The album was recorded over two weeks in February 2018 in the Creamery in Greenpoint. It’s the fastest record I’ve ever made, which is ironic because its release was later delayed to accommodate a year’s maternity leave. I produced it with Bea Artola and Dani Markham, who was in my US band and also played drums. Jeffrey Fettig, our guitarist, also engineered, and the rest of the players were mostly friends as well as musical collaborators. These sessions became a kind of goodbye, and I left New York for Hong Kong permanently a few weeks after they finished.
I’ll never know why the city called me back, but I know what it gave me. In return, I want to give it this album. That Mid-Autumn, nobody could have predicted what was to come, neither the atomisation that began with the anti-Extradition Law protests in June 2019, nor the struggle for democracy that continues now, through the Covid-19 pandemic. To witness your birth city in its greatest moment of need is a powerful, humbling event, and I know I watched Hong Kong’s destiny shift into something turbulent and uncertain. I’m glad I recorded what I felt there, during a precious, peaceful time, when life was so good that all I had to do was trust the moon. May it be just one small piece of witness among many, and may the voices of Hong Kong never stop speaking, and asking to be heard.” Emma-Lee Moss, London, July 2020
Since her third album was released in 2016, Emma-Lee Moss has worked as a critically-acclaimed composer for radio, TV, film and stage. Her credits include original songs for Starlee Kine’s groundbreaking US podcast ‘Mystery Show’; Sara Pascoe’s ‘Out of Her Mind’ for BBC2; Mia Lidofsky’s ‘Strangers’, which featured Girls’ Jemima Kirke as a singer-songwriter called ‘Emmy’. She also wrote music and libretto for Sara Pascoe’s stage adaptation of ‘Pride & Prejudice’ at the Nottingham Playhouse, and is working on HEEL, a new musical about female wrestling with the playwright Isley Lynn.
As a journalist, she contributes writing to the Guardian, Vice, British GQ, Wired and others, and presented and composed music for ‘A Sailor Went to Sea Sea Sea’ for BBC Radio 4, nominated for the Prix Europa in 2019.
Last month Lost Horizons announced news of their new album, In Quiet Moments, released 26th February 2021 via Bella Union, and shared a video for lead track ‘I Woke Up With An Open Heart’. Today the band share a very different track from the LP, a poignant and dreamlike collaboration with John Grant titled “Cordelia.”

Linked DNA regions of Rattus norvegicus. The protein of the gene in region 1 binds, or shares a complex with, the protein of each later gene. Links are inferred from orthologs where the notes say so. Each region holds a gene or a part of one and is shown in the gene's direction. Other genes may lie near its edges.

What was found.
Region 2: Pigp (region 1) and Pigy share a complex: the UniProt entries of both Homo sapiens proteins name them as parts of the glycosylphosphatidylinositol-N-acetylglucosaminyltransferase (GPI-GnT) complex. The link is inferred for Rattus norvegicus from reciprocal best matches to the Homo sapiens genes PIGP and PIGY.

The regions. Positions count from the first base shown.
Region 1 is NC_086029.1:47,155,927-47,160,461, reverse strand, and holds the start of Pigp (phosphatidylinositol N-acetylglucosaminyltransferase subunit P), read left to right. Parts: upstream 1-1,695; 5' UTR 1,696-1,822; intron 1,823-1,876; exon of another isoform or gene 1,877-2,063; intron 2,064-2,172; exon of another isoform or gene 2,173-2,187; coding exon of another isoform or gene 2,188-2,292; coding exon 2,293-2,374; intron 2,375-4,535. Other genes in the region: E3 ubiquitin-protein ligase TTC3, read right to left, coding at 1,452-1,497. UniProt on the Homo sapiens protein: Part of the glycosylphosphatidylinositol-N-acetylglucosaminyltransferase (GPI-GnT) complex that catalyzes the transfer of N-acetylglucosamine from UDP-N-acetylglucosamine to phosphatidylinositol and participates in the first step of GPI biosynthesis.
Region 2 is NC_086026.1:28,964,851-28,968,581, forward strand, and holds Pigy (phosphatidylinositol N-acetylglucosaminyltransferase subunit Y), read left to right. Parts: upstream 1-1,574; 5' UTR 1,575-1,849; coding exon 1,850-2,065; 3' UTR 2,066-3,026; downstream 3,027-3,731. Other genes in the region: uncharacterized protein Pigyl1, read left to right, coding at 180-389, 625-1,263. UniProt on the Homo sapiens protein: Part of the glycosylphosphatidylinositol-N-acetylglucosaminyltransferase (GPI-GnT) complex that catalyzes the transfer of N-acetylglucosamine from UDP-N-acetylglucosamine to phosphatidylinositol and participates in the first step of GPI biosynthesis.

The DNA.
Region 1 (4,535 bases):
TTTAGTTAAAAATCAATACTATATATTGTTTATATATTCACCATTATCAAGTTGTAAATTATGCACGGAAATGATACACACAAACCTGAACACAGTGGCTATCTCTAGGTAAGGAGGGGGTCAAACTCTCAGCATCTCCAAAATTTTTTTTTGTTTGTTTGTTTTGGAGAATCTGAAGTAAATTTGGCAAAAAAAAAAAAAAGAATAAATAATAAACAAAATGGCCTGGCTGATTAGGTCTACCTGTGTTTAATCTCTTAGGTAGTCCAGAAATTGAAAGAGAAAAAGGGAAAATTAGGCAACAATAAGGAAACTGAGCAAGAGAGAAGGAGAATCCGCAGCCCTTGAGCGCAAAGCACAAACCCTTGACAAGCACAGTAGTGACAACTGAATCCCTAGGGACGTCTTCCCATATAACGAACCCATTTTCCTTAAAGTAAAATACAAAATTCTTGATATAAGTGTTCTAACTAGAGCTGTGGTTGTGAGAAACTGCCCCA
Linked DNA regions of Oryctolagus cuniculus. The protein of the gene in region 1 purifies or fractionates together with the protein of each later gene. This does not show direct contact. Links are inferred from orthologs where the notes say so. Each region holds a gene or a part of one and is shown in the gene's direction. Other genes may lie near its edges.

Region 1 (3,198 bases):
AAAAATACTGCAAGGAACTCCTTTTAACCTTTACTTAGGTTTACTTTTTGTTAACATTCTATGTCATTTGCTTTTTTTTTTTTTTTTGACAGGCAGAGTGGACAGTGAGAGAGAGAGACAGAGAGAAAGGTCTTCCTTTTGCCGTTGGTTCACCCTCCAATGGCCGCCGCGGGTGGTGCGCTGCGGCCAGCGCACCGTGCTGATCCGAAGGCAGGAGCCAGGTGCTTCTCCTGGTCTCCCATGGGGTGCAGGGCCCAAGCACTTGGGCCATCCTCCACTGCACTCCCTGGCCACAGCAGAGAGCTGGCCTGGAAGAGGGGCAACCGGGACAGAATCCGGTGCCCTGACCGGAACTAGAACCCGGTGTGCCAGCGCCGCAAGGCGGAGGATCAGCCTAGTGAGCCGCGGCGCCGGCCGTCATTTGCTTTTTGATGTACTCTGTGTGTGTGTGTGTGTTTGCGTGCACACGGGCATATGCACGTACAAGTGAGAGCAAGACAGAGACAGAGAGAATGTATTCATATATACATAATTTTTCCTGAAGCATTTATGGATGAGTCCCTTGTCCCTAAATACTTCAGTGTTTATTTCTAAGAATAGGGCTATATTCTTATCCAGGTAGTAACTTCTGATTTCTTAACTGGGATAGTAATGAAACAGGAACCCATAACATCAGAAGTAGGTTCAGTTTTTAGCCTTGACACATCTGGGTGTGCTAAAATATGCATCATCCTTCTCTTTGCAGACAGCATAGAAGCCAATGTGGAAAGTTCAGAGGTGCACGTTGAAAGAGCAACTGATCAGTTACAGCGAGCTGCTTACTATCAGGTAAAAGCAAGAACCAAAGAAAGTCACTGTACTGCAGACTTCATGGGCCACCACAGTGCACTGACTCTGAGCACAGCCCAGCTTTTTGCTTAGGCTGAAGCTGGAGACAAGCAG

Of the track Simon Raymonde of Lost Horizons says: “This was one of the last tracks recorded for the album, though it came from the ashes of one the first improv sessions Richie and I had. Listening back to what we started with, I jettisoned the drums and most of the guitars but salvaged a small part of it and turned it into something brand new. Then I had the amazing David Rothon -who I had seen play live with Marissa Nadler a few nights before – and long-time collaborator Fiona Brice add pedal steel and strings respectively. Sitting quietly in the studio with our spacey slice of instrumental swirl, I closed my eyes to imagine a voice. While much of his recent work involves synths and crunchy beats, how he magnificently handles cinematic melancholy in his own work, and specifically in the Scott Walker Prom for the BBC, I knew my dear friend John Grant would nail this. I hoped he might enjoy the freedom of creating some melodic magic alongside elegant emotional lyrics. I sent him the piece, aware that he is always so incredibly busy, and tried to keep my expectations low, in case he had to turn it down, but to my utter and continuing delight he said yes and I’ll have to admit to shedding a tear or two when he sent me back the completed vocal a few weeks later.”
John Grant adds: “I really loved doing this track with Simon. I’d had the idea for this song for a long time and when he sent me the instrumental, I immediately thought: ‘CORDELIA’ – so happy to have found such a beautiful home for this track!”
In other news, Lost Horizons last week shared a remix of the track “I Woke Up With An Open heart” by On-U Sound founder and dub legend Adrian Sherwood. The remix is accompanied by a video created by Brighton visual artist “innerstrings” who worked with Lost Horizons on all of their 2017/18 touring doing live oil-based projections. Listen/watch HERE.
The band have also announced news of a London live show at the Scala just over a year from now. More info HERE.
In Quiet Moments features a stellar array of musical guests including John Grant, C Duncan, Marissa Nadler, Porridge Radio, Penelope Isles, Karen Peris (the innocence mission), Tim Smith (Midlake), Ren Harvieu and many more. The 16-track album will be released in two sections. The first half (8 tracks) will be released digitally 4th December with the second half and physical release following on 26th February 2021.